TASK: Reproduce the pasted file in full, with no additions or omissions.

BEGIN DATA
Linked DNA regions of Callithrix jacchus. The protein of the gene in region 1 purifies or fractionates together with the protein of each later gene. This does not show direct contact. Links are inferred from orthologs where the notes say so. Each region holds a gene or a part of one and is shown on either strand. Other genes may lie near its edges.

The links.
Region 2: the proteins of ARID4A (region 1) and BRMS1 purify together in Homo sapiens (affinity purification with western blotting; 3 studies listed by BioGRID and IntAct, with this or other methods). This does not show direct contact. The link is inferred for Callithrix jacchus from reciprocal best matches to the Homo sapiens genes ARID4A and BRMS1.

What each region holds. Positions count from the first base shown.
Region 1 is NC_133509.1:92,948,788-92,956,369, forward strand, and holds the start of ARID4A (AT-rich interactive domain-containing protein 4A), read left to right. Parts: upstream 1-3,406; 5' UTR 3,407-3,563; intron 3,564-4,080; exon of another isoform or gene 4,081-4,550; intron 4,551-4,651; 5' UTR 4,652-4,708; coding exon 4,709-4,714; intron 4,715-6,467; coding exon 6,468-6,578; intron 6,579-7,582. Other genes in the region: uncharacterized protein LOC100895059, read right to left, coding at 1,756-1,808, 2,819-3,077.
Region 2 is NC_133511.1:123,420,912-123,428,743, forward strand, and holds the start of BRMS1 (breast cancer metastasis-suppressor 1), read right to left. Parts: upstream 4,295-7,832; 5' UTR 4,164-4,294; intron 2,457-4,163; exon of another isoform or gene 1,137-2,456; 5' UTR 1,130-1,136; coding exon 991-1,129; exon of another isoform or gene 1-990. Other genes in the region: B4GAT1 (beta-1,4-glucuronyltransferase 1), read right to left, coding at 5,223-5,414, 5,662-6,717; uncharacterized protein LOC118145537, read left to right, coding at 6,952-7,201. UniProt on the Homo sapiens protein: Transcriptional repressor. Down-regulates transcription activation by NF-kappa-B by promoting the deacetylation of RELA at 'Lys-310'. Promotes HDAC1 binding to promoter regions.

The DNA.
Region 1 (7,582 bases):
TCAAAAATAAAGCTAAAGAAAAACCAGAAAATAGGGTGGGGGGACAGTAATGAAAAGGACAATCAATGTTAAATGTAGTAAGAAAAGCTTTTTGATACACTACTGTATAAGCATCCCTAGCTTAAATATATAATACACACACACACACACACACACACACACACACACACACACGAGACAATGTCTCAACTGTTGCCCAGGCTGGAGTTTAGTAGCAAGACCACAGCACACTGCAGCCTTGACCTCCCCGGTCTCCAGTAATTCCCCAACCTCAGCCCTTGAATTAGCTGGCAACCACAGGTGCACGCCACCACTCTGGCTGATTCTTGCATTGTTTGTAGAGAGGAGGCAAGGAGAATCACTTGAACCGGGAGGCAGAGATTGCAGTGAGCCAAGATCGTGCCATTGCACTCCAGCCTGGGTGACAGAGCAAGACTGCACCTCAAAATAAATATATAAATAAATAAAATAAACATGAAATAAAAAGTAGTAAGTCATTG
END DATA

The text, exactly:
Linked DNA regions of Callithrix jacchus. The protein of the gene in region 1 purifies or fractionates together with the protein of each later gene. This does not show direct contact. Links are inferred from orthologs where the notes say so. Each region holds a gene or a part of one and is shown on either strand. Other genes may lie near its edges.

The links.
Region 2: the proteins of ARID4A (region 1) and BRMS1 purify together in Homo sapiens (affinity purification with western blotting; 3 studies listed by BioGRID and IntAct, with this or other methods). This does not show direct contact. The link is inferred for Callithrix jacchus from reciprocal best matches to the Homo sapiens genes ARID4A and BRMS1.

What each region holds. Positions count from the first base shown.
Region 1 is NC_133509.1:92,948,788-92,956,369, forward strand, and holds the start of ARID4A (AT-rich interactive domain-containing protein 4A), read left to right. Parts: upstream 1-3,406; 5' UTR 3,407-3,563; intron 3,564-4,080; exon of another isoform or gene 4,081-4,550; intron 4,551-4,651; 5' UTR 4,652-4,708; coding exon 4,709-4,714; intron 4,715-6,467; coding exon 6,468-6,578; intron 6,579-7,582. Other genes in the region: uncharacterized protein LOC100895059, read right to left, coding at 1,756-1,808, 2,819-3,077.
Region 2 is NC_133511.1:123,420,912-123,428,743, forward strand, and holds the start of BRMS1 (breast cancer metastasis-suppressor 1), read right to left. Parts: upstream 4,295-7,832; 5' UTR 4,164-4,294; intron 2,457-4,163; exon of another isoform or gene 1,137-2,456; 5' UTR 1,130-1,136; coding exon 991-1,129; exon of another isoform or gene 1-990. Other genes in the region: B4GAT1 (beta-1,4-glucuronyltransferase 1), read right to left, coding at 5,223-5,414, 5,662-6,717; uncharacterized protein LOC118145537, read left to right, coding at 6,952-7,201. UniProt on the Homo sapiens protein: Transcriptional repressor. Down-regulates transcription activation by NF-kappa-B by promoting the deacetylation of RELA at 'Lys-310'. Promotes HDAC1 binding to promoter regions.

The DNA.
Region 1 (7,582 bases):
TCAAAAATAAAGCTAAAGAAAAACCAGAAAATAGGGTGGGGGGACAGTAATGAAAAGGACAATCAATGTTAAATGTAGTAAGAAAAGCTTTTTGATACACTACTGTATAAGCATCCCTAGCTTAAATATATAATACACACACACACACACACACACACACACACACACACACACGAGACAATGTCTCAACTGTTGCCCAGGCTGGAGTTTAGTAGCAAGACCACAGCACACTGCAGCCTTGACCTCCCCGGTCTCCAGTAATTCCCCAACCTCAGCCCTTGAATTAGCTGGCAACCACAGGTGCACGCCACCACTCTGGCTGATTCTTGCATTGTTTGTAGAGAGGAGGCAAGGAGAATCACTTGAACCGGGAGGCAGAGATTGCAGTGAGCCAAGATCGTGCCATTGCACTCCAGCCTGGGTGACAGAGCAAGACTGCACCTCAAAATAAATATATAAATAAATAAAATAAACATGAAATAAAAAGTAGTAAGTCATTG